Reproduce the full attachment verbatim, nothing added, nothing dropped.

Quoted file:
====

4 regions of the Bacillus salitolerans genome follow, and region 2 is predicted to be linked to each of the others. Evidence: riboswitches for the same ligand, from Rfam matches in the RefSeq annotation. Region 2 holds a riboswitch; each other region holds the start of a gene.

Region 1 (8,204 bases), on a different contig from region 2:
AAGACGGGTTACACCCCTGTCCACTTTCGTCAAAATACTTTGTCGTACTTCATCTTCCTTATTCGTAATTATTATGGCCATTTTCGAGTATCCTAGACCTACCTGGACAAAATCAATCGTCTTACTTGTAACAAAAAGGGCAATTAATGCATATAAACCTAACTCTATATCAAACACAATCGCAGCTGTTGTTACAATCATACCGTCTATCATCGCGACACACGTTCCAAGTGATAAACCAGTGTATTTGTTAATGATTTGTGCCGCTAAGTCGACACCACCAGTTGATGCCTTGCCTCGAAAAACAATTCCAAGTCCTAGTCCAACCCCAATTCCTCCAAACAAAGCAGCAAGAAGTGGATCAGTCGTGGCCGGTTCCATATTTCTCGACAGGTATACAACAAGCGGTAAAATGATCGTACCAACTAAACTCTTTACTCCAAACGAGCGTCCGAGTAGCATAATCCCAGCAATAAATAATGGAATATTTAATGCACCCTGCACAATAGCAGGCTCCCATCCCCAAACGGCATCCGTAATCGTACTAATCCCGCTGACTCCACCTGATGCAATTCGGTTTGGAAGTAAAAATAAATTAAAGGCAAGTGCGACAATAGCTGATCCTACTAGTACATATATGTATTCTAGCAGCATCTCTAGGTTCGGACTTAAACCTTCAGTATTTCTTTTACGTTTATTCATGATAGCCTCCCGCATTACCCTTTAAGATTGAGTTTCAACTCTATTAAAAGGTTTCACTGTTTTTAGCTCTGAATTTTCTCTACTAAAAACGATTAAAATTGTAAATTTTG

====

4 regions of the Bacillus salitolerans genome follow, and region 2 is predicted to be linked to each of the others. Evidence: riboswitches for the same ligand, from Rfam matches in the RefSeq annotation. Region 2 holds a riboswitch; each other region holds the start of a gene.

Region 1 (8,204 bases), on a different contig from region 2:
AAGACGGGTTACACCCCTGTCCACTTTCGTCAAAATACTTTGTCGTACTTCATCTTCCTTATTCGTAATTATTATGGCCATTTTCGAGTATCCTAGACCTACCTGGACAAAATCAATCGTCTTACTTGTAACAAAAAGGGCAATTAATGCATATAAACCTAACTCTATATCAAACACAATCGCAGCTGTTGTTACAATCATACCGTCTATCATCGCGACACACGTTCCAAGTGATAAACCAGTGTATTTGTTAATGATTTGTGCCGCTAAGTCGACACCACCAGTTGATGCCTTGCCTCGAAAAACAATTCCAAGTCCTAGTCCAACCCCAATTCCTCCAAACAAAGCAGCAAGAAGTGGATCAGTCGTGGCCGGTTCCATATTTCTCGACAGGTATACAACAAGCGGTAAAATGATCGTACCAACTAAACTCTTTACTCCAAACGAGCGTCCGAGTAGCATAATCCCAGCAATAAATAATGGAATATTTAATGCACCCTGCACAATAGCAGGCTCCCATCCCCAAACGGCATCCGTAATCGTACTAATCCCGCTGACTCCACCTGATGCAATTCGGTTTGGAAGTAAAAATAAATTAAAGGCAAGTGCGACAATAGCTGATCCTACTAGTACATATATGTATTCTAGCAGCATCTCTAGGTTCGGACTTAAACCTTCAGTATTTCTTTTACGTTTATTCATGATAGCCTCCCGCATTACCCTTTAAGATTGAGTTTCAACTCTATTAAAAGGTTTCACTGTTTTTAGCTCTGAATTTTCTCTACTAAAAACGATTAAAATTGTAAATTTTG